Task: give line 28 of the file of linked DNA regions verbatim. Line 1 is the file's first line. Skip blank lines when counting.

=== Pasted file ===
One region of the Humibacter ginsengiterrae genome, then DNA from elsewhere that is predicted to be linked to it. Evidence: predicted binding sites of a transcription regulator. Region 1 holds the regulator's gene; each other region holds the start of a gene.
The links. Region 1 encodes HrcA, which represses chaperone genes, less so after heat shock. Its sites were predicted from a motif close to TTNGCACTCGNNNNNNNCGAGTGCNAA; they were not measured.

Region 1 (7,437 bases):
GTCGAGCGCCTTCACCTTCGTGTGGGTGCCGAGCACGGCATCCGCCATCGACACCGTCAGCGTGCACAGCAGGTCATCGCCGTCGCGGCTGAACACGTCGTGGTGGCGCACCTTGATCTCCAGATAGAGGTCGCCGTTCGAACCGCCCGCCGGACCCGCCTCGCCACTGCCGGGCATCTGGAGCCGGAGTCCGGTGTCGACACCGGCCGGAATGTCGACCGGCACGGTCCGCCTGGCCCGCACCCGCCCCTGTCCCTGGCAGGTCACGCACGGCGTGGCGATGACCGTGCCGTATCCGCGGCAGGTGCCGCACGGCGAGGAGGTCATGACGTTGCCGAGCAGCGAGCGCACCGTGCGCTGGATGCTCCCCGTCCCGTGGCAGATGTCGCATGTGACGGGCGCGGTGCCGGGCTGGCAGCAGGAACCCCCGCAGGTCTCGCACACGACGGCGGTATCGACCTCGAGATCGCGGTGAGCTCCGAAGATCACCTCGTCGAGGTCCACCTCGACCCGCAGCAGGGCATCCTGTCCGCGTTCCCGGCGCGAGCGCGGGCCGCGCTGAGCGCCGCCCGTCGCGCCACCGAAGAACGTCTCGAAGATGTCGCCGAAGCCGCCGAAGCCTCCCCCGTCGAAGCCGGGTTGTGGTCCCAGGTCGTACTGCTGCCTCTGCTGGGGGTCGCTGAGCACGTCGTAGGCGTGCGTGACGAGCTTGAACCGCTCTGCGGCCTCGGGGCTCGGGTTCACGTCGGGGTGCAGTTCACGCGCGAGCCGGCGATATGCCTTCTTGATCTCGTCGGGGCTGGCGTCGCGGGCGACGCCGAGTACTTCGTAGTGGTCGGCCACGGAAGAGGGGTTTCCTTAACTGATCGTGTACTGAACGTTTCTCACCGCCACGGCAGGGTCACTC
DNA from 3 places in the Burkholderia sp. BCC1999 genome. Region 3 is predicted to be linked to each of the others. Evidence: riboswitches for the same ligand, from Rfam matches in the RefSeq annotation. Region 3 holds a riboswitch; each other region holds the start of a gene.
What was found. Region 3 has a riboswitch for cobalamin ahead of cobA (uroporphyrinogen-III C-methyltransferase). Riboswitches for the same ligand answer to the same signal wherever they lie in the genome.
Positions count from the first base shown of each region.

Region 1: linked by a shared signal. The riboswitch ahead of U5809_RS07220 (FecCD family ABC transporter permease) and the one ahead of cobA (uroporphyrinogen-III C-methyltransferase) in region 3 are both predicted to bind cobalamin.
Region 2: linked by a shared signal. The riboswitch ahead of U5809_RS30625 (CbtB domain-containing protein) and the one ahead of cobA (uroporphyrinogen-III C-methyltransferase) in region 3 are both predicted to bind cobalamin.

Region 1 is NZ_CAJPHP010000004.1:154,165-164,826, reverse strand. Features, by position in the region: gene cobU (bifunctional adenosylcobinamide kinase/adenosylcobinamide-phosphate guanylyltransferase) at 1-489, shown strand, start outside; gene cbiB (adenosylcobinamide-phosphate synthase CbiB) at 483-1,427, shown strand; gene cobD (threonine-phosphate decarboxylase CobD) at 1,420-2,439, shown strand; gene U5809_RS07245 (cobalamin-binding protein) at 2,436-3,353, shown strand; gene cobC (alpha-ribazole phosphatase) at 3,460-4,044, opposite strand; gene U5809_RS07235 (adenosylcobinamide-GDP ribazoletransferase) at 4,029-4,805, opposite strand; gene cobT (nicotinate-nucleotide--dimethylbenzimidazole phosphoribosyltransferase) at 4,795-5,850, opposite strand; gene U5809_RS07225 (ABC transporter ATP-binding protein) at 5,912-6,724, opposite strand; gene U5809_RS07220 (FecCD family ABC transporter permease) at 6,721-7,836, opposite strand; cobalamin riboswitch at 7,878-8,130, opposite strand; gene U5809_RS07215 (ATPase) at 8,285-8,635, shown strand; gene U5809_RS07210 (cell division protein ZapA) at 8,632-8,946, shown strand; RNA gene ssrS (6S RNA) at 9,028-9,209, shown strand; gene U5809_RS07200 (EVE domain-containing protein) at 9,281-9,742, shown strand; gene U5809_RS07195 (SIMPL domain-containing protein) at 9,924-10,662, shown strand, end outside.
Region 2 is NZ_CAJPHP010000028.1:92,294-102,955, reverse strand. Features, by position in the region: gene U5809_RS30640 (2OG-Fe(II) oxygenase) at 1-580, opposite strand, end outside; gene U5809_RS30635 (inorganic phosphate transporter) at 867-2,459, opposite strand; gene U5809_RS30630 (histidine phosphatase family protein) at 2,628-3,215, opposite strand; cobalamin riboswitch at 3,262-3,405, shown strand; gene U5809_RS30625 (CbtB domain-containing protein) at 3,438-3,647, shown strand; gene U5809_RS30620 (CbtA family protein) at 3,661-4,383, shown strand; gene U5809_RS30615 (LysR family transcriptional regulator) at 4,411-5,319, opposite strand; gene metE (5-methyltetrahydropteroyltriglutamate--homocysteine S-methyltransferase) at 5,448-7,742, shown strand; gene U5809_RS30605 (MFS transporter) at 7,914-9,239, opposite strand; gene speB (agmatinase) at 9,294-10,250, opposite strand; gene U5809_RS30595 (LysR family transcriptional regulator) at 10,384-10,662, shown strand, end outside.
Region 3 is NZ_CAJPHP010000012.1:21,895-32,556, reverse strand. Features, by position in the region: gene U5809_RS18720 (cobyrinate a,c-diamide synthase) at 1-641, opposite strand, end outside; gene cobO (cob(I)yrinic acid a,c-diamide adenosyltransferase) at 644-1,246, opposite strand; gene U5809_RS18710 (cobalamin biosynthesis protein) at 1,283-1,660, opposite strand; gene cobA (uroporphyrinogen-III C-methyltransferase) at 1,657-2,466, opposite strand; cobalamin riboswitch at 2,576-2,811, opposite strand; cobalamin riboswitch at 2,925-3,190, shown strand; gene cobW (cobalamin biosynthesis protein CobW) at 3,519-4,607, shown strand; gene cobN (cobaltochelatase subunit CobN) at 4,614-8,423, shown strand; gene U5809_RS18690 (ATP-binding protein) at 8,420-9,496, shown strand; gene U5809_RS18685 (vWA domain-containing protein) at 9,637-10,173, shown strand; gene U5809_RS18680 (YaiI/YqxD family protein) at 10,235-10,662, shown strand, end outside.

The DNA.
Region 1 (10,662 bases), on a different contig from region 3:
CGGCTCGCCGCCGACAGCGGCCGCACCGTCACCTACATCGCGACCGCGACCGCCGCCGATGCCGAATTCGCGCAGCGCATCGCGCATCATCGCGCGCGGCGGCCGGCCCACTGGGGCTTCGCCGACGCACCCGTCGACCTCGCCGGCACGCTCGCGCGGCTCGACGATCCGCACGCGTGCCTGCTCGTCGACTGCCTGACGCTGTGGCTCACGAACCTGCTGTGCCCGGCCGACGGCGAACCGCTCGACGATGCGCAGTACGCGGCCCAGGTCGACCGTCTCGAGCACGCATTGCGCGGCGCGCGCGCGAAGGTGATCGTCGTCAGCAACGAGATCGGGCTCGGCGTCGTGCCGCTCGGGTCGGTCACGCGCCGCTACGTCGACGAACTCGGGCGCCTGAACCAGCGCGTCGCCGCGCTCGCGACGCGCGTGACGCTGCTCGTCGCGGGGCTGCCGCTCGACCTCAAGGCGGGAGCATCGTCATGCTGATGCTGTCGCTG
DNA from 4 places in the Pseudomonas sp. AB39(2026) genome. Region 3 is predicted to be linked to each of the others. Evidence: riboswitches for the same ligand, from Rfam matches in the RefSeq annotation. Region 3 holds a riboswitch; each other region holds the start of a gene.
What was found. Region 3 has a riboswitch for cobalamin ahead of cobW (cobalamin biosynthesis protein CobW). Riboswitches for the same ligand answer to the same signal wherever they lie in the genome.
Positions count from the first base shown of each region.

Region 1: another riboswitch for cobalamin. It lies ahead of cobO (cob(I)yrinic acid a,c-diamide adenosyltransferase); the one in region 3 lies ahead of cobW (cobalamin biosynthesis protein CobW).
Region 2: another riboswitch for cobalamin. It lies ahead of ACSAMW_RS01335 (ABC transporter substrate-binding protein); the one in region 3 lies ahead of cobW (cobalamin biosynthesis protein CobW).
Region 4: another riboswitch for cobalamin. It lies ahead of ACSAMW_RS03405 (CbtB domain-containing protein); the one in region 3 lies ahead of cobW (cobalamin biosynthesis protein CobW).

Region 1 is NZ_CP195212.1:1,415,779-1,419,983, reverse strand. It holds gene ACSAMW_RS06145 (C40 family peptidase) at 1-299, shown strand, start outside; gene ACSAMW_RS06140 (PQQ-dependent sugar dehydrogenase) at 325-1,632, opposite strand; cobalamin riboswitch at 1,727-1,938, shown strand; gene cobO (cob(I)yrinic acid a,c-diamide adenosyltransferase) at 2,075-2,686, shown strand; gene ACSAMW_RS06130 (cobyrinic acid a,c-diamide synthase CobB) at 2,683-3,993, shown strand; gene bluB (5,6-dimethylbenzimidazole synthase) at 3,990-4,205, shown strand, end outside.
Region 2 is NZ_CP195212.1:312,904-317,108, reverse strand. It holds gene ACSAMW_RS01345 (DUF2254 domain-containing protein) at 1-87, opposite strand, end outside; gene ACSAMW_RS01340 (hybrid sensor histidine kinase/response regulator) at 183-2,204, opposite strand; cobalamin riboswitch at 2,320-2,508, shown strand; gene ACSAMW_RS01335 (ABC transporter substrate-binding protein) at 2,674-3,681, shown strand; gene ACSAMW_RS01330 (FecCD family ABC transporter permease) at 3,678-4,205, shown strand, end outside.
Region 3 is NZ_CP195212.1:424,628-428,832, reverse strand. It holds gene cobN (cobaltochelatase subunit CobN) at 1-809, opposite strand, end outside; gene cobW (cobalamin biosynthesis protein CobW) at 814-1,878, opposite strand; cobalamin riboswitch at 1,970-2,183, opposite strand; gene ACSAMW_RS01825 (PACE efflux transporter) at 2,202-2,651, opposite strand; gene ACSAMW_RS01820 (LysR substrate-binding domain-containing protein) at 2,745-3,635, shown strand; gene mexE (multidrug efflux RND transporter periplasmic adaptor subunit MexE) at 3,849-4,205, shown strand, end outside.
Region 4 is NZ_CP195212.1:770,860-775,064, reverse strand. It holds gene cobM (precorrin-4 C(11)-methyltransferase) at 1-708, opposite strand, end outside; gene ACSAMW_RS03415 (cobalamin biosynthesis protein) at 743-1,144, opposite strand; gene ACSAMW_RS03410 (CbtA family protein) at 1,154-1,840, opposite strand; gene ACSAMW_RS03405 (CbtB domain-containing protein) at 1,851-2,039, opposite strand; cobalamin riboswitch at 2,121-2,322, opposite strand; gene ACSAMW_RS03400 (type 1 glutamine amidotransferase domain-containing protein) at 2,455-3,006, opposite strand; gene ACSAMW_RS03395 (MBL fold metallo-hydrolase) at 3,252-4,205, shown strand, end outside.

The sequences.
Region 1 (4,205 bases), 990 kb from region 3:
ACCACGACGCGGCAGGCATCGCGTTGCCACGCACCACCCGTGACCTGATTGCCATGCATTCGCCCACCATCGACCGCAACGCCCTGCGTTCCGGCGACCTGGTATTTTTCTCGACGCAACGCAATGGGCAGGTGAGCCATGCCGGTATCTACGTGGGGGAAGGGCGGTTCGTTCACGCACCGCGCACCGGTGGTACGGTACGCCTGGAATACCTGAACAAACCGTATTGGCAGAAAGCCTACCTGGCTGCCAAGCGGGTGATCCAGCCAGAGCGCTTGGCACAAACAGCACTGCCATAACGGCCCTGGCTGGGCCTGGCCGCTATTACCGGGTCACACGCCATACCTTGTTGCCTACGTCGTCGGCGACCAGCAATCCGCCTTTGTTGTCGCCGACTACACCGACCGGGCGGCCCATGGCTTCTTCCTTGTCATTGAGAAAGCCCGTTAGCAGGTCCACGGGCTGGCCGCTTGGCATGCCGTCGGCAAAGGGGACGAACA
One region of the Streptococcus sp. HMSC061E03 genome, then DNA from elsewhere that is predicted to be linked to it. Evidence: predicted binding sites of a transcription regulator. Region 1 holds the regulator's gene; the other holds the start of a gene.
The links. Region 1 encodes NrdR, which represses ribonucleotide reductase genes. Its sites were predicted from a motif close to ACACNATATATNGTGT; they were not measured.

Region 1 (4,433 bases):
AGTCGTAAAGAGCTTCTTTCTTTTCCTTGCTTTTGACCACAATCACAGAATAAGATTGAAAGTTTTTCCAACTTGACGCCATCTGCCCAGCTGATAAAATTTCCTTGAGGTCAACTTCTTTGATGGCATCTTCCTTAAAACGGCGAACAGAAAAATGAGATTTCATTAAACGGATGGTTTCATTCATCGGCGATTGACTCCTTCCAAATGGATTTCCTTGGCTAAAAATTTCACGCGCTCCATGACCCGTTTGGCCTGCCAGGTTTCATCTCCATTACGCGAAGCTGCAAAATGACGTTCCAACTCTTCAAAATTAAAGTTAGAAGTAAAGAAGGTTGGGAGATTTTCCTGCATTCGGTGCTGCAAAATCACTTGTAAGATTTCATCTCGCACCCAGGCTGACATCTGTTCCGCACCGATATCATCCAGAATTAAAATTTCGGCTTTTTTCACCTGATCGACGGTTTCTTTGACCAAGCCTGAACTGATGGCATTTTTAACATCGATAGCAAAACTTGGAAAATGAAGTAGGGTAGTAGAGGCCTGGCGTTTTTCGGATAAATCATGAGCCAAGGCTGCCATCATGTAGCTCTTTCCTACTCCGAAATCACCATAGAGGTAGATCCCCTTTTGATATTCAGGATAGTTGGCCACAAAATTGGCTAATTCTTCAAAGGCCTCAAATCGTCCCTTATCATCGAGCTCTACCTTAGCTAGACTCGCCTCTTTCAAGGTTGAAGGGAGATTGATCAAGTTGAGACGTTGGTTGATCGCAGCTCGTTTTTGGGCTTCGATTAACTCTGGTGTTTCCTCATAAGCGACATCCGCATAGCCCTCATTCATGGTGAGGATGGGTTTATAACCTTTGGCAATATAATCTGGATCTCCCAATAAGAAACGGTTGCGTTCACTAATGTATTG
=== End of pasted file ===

ACCACGACGCGGCAGGCATCGCGTTGCCACGCACCACCCGTGACCTGATTGCCATGCATTCGCCCACCATCGACCGCAACGCCCTGCGTTCCGGCGACCTGGTATTTTTCTCGACGCAACGCAATGGGCAGGTGAGCCATGCCGGTATCTACGTGGGGGAAGGGCGGTTCGTTCACGCACCGCGCACCGGTGGTACGGTACGCCTGGAATACCTGAACAAACCGTATTGGCAGAAAGCCTACCTGGCTGCCAAGCGGGTGATCCAGCCAGAGCGCTTGGCACAAACAGCACTGCCATAACGGCCCTGGCTGGGCCTGGCCGCTATTACCGGGTCACACGCCATACCTTGTTGCCTACGTCGTCGGCGACCAGCAATCCGCCTTTGTTGTCGCCGACTACACCGACCGGGCGGCCCATGGCTTCTTCCTTGTCATTGAGAAAGCCCGTTAGCAGGTCCACGGGCTGGCCGCTTGGCATGCCGTCGGCAAAGGGGACGAACA